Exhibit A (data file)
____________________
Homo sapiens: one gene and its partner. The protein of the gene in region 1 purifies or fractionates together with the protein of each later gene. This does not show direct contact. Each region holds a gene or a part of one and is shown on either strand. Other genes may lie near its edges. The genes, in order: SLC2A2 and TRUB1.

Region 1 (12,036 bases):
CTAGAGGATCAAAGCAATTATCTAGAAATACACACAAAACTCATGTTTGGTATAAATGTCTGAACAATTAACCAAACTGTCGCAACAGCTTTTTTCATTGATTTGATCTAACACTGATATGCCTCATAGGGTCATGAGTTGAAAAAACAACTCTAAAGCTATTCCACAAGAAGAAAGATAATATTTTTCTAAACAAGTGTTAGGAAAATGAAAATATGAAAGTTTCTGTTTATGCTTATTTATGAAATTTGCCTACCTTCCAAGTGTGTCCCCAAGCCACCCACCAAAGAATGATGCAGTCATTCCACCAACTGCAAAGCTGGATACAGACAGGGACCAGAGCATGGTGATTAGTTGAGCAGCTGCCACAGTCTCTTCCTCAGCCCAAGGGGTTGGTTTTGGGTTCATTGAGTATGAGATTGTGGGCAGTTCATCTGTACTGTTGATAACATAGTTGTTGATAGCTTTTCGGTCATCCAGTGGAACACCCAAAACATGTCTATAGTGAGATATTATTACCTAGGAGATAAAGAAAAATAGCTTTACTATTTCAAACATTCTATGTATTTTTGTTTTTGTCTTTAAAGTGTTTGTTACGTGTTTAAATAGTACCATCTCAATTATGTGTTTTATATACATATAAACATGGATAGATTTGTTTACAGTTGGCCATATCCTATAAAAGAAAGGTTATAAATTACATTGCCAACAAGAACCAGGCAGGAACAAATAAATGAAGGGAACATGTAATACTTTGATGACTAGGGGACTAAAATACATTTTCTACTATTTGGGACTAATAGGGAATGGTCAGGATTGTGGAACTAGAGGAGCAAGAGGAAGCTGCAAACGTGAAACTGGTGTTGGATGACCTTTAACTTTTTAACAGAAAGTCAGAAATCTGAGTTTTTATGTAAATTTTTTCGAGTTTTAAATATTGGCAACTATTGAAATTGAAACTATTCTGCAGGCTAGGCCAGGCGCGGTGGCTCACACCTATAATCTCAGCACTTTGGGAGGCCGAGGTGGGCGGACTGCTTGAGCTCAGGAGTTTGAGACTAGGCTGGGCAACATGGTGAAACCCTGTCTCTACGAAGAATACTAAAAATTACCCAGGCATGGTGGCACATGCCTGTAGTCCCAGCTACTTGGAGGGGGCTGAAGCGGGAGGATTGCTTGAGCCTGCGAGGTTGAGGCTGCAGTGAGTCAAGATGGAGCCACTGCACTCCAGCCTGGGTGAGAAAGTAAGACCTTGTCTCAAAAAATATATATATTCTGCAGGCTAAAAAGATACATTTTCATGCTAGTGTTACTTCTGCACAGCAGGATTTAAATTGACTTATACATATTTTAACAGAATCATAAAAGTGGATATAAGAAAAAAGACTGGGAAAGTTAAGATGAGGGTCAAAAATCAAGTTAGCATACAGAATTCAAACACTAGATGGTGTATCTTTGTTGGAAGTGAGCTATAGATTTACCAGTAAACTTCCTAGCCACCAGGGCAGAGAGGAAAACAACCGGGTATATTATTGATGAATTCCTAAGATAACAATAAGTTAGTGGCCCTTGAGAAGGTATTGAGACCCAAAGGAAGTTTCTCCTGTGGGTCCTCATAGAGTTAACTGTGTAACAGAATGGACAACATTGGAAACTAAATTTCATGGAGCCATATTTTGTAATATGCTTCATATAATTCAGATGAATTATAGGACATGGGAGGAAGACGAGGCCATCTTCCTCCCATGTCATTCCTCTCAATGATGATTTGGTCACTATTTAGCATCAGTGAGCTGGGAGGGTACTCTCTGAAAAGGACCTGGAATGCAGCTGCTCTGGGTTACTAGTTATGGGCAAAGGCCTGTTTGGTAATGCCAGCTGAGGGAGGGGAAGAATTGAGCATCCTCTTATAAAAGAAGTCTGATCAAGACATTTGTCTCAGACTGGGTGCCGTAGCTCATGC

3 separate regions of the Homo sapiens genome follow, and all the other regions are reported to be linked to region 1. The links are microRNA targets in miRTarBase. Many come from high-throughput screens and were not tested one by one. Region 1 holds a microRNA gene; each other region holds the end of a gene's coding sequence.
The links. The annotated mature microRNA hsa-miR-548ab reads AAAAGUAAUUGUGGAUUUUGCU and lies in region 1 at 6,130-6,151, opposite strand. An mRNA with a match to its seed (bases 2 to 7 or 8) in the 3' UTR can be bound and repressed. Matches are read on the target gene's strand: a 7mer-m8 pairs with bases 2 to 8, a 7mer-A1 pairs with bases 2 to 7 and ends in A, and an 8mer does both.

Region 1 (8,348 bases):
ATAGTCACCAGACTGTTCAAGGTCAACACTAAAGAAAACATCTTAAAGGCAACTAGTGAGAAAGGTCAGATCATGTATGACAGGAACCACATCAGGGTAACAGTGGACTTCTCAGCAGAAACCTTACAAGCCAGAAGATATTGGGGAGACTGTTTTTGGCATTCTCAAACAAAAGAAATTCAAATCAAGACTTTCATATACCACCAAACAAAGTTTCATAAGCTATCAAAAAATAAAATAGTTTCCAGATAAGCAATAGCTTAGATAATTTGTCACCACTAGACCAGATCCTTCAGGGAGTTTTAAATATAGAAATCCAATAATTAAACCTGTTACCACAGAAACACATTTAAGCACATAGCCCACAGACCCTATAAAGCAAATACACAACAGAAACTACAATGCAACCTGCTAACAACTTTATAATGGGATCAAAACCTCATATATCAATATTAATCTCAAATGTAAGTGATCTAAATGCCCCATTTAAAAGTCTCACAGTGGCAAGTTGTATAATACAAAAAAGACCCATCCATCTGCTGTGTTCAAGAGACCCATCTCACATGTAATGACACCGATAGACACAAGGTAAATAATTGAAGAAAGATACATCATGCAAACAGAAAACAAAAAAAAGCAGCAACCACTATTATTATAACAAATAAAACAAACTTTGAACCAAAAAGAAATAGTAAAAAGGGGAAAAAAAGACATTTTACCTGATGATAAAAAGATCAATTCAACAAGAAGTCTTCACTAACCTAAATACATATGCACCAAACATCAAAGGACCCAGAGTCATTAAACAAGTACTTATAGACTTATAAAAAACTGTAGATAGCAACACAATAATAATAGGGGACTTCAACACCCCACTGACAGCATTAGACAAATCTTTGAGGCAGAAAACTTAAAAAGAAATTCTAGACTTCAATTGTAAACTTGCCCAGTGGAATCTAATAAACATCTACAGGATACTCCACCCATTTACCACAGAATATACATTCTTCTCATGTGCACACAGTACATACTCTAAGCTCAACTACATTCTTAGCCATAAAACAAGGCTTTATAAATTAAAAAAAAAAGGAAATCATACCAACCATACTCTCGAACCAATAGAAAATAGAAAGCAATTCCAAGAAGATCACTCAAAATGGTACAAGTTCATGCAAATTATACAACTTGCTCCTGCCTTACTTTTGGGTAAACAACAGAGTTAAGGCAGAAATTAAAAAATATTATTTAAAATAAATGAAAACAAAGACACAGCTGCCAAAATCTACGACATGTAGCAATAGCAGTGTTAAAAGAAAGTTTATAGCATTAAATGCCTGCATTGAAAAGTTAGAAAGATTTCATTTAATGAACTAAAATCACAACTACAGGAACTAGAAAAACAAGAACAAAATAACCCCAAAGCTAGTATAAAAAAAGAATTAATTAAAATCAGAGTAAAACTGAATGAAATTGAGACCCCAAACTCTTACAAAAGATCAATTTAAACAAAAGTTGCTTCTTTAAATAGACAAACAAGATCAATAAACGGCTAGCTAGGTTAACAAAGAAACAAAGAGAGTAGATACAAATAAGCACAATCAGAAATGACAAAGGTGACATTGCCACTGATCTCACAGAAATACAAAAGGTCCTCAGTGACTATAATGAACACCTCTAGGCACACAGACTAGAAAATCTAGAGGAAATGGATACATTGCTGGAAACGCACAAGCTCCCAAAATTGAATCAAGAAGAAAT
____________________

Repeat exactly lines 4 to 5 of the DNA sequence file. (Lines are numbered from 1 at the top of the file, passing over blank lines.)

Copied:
3 separate regions of the Homo sapiens genome follow, and all the other regions are reported to be linked to region 1. The links are microRNA targets in miRTarBase. Many come from high-throughput screens and were not tested one by one. Region 1 holds a microRNA gene; each other region holds the end of a gene's coding sequence.
The links. The annotated mature microRNA hsa-miR-548ab reads AAAAGUAAUUGUGGAUUUUGCU and lies in region 1 at 6,130-6,151, opposite strand. An mRNA with a match to its seed (bases 2 to 7 or 8) in the 3' UTR can be bound and repressed. Matches are read on the target gene's strand: a 7mer-m8 pairs with bases 2 to 8, a 7mer-A1 pairs with bases 2 to 7 and ends in A, and an 8mer does both.